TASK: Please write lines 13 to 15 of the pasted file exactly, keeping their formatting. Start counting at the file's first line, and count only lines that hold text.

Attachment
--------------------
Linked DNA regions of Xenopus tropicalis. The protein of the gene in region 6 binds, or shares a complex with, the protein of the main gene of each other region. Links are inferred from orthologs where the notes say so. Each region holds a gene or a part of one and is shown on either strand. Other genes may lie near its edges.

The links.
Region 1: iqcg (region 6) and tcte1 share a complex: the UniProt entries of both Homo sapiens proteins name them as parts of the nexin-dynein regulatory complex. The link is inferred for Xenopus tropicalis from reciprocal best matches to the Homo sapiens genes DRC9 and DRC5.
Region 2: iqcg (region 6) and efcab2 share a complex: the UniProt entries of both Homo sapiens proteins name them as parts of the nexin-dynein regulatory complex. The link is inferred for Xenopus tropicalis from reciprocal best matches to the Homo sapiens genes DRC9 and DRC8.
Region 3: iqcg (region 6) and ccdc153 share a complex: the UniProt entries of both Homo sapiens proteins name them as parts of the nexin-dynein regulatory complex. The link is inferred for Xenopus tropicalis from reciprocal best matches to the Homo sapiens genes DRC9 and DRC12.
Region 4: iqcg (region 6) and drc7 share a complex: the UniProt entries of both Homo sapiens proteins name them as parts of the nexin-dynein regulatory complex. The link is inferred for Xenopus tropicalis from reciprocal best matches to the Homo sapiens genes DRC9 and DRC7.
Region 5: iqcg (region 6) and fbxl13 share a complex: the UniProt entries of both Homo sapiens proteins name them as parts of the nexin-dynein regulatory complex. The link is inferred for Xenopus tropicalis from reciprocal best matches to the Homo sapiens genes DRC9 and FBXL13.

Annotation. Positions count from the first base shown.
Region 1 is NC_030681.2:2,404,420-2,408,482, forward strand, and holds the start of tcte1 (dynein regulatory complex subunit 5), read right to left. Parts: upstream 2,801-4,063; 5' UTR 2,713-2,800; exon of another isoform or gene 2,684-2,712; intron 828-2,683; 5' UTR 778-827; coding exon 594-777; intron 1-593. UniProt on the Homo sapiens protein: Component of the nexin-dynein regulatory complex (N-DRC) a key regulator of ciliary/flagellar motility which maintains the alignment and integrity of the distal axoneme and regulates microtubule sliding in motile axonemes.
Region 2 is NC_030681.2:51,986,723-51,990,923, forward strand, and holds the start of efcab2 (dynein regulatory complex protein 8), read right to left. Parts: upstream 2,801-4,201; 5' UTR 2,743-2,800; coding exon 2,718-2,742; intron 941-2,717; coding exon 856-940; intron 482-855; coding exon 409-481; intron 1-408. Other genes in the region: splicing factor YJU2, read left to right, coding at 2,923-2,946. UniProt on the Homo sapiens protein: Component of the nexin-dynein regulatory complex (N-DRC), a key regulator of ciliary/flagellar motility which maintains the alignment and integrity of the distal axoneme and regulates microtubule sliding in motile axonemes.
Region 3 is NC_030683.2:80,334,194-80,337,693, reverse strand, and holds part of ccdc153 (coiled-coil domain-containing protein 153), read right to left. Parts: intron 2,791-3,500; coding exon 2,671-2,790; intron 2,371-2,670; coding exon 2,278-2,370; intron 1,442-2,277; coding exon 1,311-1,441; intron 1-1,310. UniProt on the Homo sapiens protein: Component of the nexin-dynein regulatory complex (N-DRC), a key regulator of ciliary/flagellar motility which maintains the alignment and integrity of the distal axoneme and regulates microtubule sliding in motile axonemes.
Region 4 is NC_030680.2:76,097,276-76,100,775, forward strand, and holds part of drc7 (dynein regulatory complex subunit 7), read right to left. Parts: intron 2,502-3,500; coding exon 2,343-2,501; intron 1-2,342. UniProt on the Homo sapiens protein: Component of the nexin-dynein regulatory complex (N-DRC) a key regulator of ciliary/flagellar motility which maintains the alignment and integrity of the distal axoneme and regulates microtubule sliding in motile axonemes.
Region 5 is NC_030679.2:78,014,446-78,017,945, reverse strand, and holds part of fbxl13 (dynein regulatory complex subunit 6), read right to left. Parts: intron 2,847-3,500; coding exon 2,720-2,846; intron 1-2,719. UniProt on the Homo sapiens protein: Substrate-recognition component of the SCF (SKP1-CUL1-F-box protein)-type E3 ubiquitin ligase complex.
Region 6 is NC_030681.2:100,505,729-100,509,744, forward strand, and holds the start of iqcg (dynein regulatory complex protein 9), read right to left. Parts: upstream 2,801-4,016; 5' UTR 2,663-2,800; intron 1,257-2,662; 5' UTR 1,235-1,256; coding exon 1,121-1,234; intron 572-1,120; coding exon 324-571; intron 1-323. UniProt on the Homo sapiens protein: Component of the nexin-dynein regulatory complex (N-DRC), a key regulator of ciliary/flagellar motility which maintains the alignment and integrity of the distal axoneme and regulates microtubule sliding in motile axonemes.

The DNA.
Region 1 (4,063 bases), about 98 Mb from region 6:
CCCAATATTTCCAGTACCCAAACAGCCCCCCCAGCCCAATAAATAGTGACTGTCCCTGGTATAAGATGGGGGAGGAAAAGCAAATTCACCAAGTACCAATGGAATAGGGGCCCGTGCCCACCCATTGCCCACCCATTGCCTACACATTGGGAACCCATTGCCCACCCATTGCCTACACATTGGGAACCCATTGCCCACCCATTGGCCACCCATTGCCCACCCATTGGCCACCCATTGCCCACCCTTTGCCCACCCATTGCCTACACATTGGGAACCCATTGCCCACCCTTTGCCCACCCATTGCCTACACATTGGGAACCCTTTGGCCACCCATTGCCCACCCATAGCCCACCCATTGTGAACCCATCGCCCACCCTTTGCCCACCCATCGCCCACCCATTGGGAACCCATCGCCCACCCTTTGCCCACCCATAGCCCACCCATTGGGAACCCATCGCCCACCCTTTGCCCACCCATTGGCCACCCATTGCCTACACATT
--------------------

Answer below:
Region 5 is NC_030679.2:78,014,446-78,017,945, reverse strand, and holds part of fbxl13 (dynein regulatory complex subunit 6), read right to left. Parts: intron 2,847-3,500; coding exon 2,720-2,846; intron 1-2,719. UniProt on the Homo sapiens protein: Substrate-recognition component of the SCF (SKP1-CUL1-F-box protein)-type E3 ubiquitin ligase complex.
Region 6 is NC_030681.2:100,505,729-100,509,744, forward strand, and holds the start of iqcg (dynein regulatory complex protein 9), read right to left. Parts: upstream 2,801-4,016; 5' UTR 2,663-2,800; intron 1,257-2,662; 5' UTR 1,235-1,256; coding exon 1,121-1,234; intron 572-1,120; coding exon 324-571; intron 1-323. UniProt on the Homo sapiens protein: Component of the nexin-dynein regulatory complex (N-DRC), a key regulator of ciliary/flagellar motility which maintains the alignment and integrity of the distal axoneme and regulates microtubule sliding in motile axonemes.

The DNA.